Uerdingen Germany 107 Active but bankrupt sulphate
Greatham UK 100 Active chloride
Botlek Netherlands 90 Active chloride
Savannah USA 16 Active- capcity reduced by 85% chloride
Sachtleben 230 (Kemira/Rockwood j-v) Pori Finland 130 Active with cuts sulphate
Duisberg Germany 100 Active sulphate
ISK, Japan 209 Yokkaichi Japan 85/75 Active chloride and sulphate
Jurong, Singapore  Malysia 54 Active choride
Kobe Japan 16 Active - supplying textiles industry sulphate
Shandong Dongjia (formerly Jinhong)        95 Zibo China 95 Active sulphate
Krymsky Titan 90 Titan 1, Crimea peninsula Ukraine 45 Idled - gas shortage sulphate
Titan 2, Crimea peninsula Ukraine 45 Idled - gas shortage sulphate
Sichuan Lomon 80 Mianzhu China 80 Active sulphate
Tengxian County producers 70 Shangdong                 China 70 Active sulphate
Henan Billions Chemical 60 Jiaozou, Henan China 60 Active sulphate
Sakai 60 Onahama Japan 60 Active sulphate
Tayca 60 Okayama Japan 60 Active sulphate
Cosmo 60 Onsan Korea 30 Active sulphate
Incheon Korea 30 Active sulphate
Cinkarna 56 Celje Slovenia 56 Active sulphate
Shangdong Wudi Seastar Coal 50 Huanghua, Heibei China 50 Active sulphate
Police 45 Police Poland 45 Active sulphate
CNNC Hua Yuan 41 LanZhou, China China 41 Active sulphate
Kerala Minerals 40 Quilon, Kerala India 40 Active chloride
JSC Sumykhimprom 40 Sumy Ukraine 40 Active sulphate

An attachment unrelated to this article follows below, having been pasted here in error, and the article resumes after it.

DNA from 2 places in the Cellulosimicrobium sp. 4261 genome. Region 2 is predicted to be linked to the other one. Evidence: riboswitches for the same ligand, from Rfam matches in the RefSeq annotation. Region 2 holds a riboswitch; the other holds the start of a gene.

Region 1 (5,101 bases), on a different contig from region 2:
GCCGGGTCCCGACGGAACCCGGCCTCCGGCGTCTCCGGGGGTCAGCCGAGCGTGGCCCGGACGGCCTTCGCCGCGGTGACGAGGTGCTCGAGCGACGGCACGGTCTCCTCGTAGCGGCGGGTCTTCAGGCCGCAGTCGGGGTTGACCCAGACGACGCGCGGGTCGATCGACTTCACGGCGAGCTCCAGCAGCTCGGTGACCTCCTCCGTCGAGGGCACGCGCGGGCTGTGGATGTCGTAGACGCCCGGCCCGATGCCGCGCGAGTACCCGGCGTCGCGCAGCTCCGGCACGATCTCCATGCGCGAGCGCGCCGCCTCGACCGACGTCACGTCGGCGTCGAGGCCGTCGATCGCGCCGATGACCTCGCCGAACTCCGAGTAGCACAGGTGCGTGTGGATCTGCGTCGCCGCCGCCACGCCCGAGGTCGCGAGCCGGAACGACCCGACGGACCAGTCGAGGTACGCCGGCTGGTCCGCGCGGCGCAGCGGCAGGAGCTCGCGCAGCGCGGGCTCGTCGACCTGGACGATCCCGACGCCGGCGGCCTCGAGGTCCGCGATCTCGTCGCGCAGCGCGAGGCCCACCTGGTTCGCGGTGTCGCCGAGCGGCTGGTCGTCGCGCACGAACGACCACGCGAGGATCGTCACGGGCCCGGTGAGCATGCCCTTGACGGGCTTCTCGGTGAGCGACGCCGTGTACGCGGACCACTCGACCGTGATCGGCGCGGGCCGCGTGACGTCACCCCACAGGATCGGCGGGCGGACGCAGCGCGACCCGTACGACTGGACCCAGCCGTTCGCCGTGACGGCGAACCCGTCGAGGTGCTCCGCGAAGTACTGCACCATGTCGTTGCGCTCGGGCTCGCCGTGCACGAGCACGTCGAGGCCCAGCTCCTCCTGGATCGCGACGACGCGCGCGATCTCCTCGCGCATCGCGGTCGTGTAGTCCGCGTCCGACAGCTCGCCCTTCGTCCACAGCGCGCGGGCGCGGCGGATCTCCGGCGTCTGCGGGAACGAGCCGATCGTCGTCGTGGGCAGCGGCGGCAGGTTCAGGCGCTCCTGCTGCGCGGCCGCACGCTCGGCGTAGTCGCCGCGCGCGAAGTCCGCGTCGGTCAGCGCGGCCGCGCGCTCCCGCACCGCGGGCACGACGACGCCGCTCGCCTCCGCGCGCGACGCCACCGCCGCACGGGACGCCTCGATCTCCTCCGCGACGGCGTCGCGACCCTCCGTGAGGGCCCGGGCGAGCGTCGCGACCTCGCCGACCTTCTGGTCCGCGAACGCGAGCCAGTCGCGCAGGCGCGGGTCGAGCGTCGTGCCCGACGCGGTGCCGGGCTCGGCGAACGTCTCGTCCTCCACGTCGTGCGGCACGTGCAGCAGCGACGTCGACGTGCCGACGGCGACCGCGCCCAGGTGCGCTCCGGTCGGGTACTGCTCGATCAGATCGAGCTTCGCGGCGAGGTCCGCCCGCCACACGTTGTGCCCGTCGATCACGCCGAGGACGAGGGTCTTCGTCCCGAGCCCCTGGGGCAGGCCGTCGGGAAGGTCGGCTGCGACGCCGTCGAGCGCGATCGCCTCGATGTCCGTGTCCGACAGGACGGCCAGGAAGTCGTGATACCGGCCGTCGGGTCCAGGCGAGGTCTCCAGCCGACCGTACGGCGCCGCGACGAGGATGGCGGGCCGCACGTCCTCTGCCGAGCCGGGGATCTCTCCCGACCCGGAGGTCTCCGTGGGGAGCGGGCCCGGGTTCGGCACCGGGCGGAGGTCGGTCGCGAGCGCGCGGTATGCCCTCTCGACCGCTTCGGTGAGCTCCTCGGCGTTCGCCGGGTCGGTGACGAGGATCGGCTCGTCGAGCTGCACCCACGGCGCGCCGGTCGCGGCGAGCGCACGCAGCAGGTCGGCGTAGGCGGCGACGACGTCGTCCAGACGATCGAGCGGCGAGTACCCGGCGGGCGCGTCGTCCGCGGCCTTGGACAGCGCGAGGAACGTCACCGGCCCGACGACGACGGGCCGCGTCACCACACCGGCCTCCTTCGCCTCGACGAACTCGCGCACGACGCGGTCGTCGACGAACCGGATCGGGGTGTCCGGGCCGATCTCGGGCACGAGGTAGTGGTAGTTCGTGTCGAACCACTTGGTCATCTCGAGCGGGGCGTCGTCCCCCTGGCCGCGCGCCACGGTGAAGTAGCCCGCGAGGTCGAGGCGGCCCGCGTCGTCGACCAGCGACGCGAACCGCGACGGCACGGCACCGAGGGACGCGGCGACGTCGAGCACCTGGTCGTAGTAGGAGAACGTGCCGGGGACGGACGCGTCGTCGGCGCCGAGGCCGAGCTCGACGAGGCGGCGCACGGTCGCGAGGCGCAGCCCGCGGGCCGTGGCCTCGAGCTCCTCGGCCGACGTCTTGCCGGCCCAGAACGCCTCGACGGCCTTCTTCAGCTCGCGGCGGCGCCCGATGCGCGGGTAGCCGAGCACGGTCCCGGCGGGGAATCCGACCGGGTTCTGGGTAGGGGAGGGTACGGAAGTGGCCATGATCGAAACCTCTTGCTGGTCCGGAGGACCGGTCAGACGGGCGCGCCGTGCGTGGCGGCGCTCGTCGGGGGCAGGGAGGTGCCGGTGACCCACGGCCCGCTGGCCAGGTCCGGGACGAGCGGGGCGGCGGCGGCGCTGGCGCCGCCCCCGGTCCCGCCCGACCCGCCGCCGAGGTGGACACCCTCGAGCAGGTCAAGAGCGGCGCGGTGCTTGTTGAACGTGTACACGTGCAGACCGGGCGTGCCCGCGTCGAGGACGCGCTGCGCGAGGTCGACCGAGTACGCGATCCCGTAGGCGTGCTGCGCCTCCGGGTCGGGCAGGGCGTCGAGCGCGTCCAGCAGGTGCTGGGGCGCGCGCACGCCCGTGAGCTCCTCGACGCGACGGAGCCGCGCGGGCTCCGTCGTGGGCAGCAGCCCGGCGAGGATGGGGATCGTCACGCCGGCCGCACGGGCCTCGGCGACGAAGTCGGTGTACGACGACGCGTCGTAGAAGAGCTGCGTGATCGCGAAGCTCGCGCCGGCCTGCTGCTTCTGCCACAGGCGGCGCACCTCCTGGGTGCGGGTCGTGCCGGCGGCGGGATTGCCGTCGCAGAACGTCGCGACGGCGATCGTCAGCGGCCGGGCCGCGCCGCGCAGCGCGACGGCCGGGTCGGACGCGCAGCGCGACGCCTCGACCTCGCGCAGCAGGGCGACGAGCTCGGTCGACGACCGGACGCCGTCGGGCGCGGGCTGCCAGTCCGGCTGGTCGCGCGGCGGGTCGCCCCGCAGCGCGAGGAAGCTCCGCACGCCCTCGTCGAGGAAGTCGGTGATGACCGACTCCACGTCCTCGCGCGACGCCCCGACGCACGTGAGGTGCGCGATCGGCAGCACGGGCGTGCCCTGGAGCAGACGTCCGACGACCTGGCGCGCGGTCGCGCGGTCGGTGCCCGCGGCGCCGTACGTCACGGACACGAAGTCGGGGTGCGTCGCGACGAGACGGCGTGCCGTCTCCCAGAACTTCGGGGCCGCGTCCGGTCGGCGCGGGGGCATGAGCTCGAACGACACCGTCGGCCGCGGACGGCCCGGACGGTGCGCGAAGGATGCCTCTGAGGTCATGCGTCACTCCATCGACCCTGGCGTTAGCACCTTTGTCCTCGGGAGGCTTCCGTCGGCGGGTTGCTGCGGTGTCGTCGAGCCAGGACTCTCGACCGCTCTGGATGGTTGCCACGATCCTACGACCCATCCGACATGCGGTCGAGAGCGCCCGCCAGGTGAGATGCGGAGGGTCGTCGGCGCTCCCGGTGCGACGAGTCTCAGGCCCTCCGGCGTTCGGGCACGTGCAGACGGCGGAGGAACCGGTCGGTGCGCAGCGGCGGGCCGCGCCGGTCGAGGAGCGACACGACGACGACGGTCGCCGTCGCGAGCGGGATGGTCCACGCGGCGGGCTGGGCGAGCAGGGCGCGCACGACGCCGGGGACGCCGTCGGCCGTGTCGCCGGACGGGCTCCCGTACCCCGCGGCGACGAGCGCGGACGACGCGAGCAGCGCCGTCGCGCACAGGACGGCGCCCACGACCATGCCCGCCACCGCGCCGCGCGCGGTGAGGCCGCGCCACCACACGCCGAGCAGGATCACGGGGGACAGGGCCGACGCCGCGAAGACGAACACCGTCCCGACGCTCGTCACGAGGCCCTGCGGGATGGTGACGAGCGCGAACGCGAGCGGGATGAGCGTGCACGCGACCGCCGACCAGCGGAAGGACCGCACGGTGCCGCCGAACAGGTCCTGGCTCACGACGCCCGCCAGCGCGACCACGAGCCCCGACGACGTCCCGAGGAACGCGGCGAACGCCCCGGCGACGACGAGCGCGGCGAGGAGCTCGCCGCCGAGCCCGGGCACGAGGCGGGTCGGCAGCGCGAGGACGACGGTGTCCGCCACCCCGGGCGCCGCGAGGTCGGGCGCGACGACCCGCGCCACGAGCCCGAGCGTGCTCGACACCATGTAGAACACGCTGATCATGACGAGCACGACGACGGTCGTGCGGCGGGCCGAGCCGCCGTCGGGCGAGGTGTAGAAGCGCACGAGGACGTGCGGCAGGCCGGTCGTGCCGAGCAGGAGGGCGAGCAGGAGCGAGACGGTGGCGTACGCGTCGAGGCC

Jiangsu Titanium Dioxide 40 Jiangsu China 40 Active sulphate
Zhonghe Huayuan 40 Lanzhou China 40 Active sulphate
Precheza 35 Prerov Czech Republic 35 Active sulphate
Chongqing Titanium Industry 33 Chonqing city China 33 Active sulphate
Jinan Yuxing General Chemical 30 Jinan, Shandong China 30 Active sulphate
Guangxi Dahua Chemical 30 China 20-30 Active - restart in February 09 sulphate
Annada Titanium Dioxide 30 Tongling, Anhui China 30 Active sulphate
Panzhihua Taidu Chemical 20 Sichuan China 20 Active chloride
Titan Kogio 17 Ube Japan 16 Active sulphate
Travancore 16 Trivandrum India 16 Active sulphate
Jinzhou Titanium 15 Liaoning China 15 Active sulphate
Kilburn Chemicals 5 Tamil Nadu India 5 Active sulphate
Kolmak Chemicals 5 Kolkata, West Bengal India 5 Active sulphate
 N.B. Chinese producers in the table are highlighs, there are over 70 TiO2 producers in China.  One of the largest is Shandong Dongjia.

*Country of HQ is noted when multiple international plants are owned

Comment:

TiO2 price revolution

“Its very simple”, explained John Hall, Cristal Global’s commercial vice president, “the entire industry is under duress”.

This is an industry-wide held view of the TiO2 industry from producers and independent analysts alike.  Making money in TiO2 has been the biggest challenge of the last two years – in simple terms the product was not selling for enough.

In times of high demand – pre-global economic crash which began in earnest on September 2008 – producers were struggling with the costs of raw materials, energy and sea freight.  Sales of pigment were as strong as ever, but owing to the input cost the profit margins were weak.

“The TiO2 price level has been unsustainable for a long time” explained Teruaki Matsue of Japanese producer ISK.  He told IM: “The major producers have all reported poor results for 4Q 2008 and 1Q 2009, consecutively, [this is why] the major producers are going into another round of price increase announcements recently despite of  supply/demand situation.”